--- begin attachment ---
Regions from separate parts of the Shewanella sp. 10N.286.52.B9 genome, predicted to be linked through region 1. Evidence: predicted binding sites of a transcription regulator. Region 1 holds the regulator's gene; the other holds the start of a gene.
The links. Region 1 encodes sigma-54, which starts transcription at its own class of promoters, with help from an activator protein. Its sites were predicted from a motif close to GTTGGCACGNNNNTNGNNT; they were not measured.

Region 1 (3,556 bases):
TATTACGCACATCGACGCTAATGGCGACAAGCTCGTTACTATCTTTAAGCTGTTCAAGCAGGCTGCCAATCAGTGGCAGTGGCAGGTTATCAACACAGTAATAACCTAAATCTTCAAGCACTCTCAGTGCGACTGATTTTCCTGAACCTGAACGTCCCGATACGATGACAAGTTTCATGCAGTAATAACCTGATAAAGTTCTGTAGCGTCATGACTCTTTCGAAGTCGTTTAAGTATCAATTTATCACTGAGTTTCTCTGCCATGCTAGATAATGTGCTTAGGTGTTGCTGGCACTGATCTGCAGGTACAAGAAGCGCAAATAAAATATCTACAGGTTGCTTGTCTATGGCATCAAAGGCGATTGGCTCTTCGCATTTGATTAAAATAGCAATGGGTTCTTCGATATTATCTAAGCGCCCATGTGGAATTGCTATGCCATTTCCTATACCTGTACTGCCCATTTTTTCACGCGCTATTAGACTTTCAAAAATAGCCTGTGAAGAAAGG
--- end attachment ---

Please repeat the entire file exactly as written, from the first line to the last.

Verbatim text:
Regions from separate parts of the Shewanella sp. 10N.286.52.B9 genome, predicted to be linked through region 1. Evidence: predicted binding sites of a transcription regulator. Region 1 holds the regulator's gene; the other holds the start of a gene.
The links. Region 1 encodes sigma-54, which starts transcription at its own class of promoters, with help from an activator protein. Its sites were predicted from a motif close to GTTGGCACGNNNNTNGNNT; they were not measured.

Region 1 (3,556 bases):
TATTACGCACATCGACGCTAATGGCGACAAGCTCGTTACTATCTTTAAGCTGTTCAAGCAGGCTGCCAATCAGTGGCAGTGGCAGGTTATCAACACAGTAATAACCTAAATCTTCAAGCACTCTCAGTGCGACTGATTTTCCTGAACCTGAACGTCCCGATACGATGACAAGTTTCATGCAGTAATAACCTGATAAAGTTCTGTAGCGTCATGACTCTTTCGAAGTCGTTTAAGTATCAATTTATCACTGAGTTTCTCTGCCATGCTAGATAATGTGCTTAGGTGTTGCTGGCACTGATCTGCAGGTACAAGAAGCGCAAATAAAATATCTACAGGTTGCTTGTCTATGGCATCAAAGGCGATTGGCTCTTCGCATTTGATTAAAATAGCAATGGGTTCTTCGATATTATCTAAGCGCCCATGTGGAATTGCTATGCCATTTCCTATACCTGTACTGCCCATTTTTTCACGCGCTATTAGACTTTCAAAAATAGCCTGTGAAGAAAGG